Upgrade to Chess.com Premium!

When to leave a position alone.


  • 4 years ago · Quote · #1

    mackaroto

    I play with a friend all the time. We are both beginner/intermediate. It seems to me like we both, open, set up good positions, and then whoever destroys their own position first by making the wrong move is the one who loses. I want to know how do you recognize a good position and know when to leave it alone. I think that I can make my position impregnable but by continuing to move pieces unneccesarily I screw things up.

  • 4 years ago · Quote · #2

    winnersp

    when you can make a better position after leaving this position.

    see my post poker in chess.

  • 4 years ago · Quote · #3

    Shivsky

    The fallacy is right there in your statement : How can you leave a good position alone?    You just CAN'T!!!

    First of all, most good positions to me are those where I have my pieces fully developed doing useful things while my opponent has some tangible weaknesses that I can go after.  To put things in a different way, where the imbalances on the board tend to favor me over the other person. You both CAN'T have good positions in chess :)

    Assuming you've reached this good position (anything else you call a good position needs some clarification ... what is your idea of a good position??) , it is imperative that you go after your opponent's weaknesses or create new ones. Just sitting there and doing nothing takes away whatever advantage you have gained so far. 

    This is in fact one of the foundations of Steinitz's famous rules of attack (copy-pasted below)

    1. In chess, only the attacker wins. Defenders win only when the attacker makes a mistake, OR if the attacker had no right to attack in the first place. Even then, the defender must become the attacker to win.
    2. The right to attack belongs only to that side which has the better position - a positional advantage of some sort.
    3. If you have the advantage, you have not only a right to attack, but also a duty to attack, otherwise there is the risk of losing the advantage.
    4. The attack is to be directed against the weakest spot in the opposing position.
    5. The defending side must be prepared to defend and make concessions, or take a risk and try a counter-attack.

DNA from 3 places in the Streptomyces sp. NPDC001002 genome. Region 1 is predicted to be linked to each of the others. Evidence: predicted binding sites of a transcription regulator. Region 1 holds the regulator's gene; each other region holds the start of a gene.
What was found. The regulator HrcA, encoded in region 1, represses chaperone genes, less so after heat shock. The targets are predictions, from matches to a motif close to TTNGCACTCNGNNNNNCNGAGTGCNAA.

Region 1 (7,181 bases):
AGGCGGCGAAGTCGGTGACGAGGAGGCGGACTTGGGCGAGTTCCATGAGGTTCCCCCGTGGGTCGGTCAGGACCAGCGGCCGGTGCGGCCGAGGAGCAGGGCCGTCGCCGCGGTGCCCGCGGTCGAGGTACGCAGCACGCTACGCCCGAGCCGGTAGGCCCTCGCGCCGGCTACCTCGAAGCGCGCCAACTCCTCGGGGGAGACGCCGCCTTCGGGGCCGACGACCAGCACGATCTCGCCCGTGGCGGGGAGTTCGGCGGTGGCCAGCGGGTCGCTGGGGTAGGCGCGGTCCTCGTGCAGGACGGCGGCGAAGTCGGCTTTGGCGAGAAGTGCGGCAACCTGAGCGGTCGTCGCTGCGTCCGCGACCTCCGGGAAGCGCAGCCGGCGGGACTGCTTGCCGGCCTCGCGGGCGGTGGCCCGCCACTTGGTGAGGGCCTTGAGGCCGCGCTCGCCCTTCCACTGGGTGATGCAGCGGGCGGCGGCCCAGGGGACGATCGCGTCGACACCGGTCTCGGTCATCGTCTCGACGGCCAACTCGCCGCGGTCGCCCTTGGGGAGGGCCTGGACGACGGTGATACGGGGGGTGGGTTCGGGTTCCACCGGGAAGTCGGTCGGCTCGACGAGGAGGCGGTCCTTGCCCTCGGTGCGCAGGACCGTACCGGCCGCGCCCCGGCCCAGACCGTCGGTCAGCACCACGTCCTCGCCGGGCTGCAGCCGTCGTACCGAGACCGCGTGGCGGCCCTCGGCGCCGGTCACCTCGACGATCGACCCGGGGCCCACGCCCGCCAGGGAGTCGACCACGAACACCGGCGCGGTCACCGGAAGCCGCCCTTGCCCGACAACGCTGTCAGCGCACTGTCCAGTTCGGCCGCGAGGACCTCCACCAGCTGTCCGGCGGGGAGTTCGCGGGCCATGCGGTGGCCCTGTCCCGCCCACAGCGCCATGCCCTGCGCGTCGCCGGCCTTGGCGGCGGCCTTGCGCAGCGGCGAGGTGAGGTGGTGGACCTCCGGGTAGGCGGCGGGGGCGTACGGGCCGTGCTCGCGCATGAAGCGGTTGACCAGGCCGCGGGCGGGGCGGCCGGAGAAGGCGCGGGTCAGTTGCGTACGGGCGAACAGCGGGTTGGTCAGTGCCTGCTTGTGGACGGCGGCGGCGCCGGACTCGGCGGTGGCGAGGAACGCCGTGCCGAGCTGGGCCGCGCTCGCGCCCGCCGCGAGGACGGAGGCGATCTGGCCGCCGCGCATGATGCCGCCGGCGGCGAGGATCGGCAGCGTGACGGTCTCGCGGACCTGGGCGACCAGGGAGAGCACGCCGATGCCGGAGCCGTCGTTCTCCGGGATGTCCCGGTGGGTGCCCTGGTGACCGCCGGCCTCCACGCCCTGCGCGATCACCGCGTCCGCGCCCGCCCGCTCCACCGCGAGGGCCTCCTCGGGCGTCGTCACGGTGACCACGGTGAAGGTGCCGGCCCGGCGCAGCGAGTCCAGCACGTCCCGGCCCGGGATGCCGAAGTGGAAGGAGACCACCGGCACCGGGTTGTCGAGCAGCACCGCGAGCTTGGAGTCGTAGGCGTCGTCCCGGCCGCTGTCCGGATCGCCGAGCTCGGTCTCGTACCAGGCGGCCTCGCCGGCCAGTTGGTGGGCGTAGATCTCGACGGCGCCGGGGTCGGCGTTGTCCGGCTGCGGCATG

6. An attack undertaken without sufficient positional basis must be repelled with best play, and will lead to a disadvantage for the prospective attacker
  • 4 years ago · Quote · #4

    PrawnEatsPrawn

    "It seems to me like we both, open, set up good positions, and then whoever destroys their own position first by making the wrong move is the one who loses."

    This is normal for low-raters, normally whoever blunders first/last/most goes on to lose the game. Don't worry about this too much, all players blunder, only the frequency declines with improving playing strength.

     

    "I want to know how do you recognize a good position and know when to leave it alone."

    You will recognise strong positions from your past victories and losses. Never leave a position alone, always strive to improve the position, you are compelled to make a move anyway.

     

    Practice makes perfect and you will improve through playing regularly, especially if you play stronger opponents and ask yourself "What did my opponent do, to cause me to lose?"

    I've noticed that you've been here quite a while without actually playing, why is that?

    Best regards

  • 4 years ago · Quote · #5

    DMX21x1

    Holding moves.

  • 4 years ago · Quote · #6

    rednblack

    I think people often implode or weaken their positions by trying to make too bold of moves than what the position calls for.  You can correct this habit by making a plan and seeing if that plan is realistic.  You can also look for moves that will slightly improve your position, as opposed to those that may create a strong attack if your opponent does nothing in return but will lead to positional weaknesses in your camp.

  • 4 years ago · Quote · #7

    Shivsky

    My own coach helped me with this very problem by mentioning three common traits of strong players:

    - They rarely initiate a trade of pieces.

    - They think long and hard before making a pawn break.

    - They maintain tension in favor of committing to a single-minded plan.

    Didn't take me long to appreciate that piece of advice.


Back to Top

Post your reply: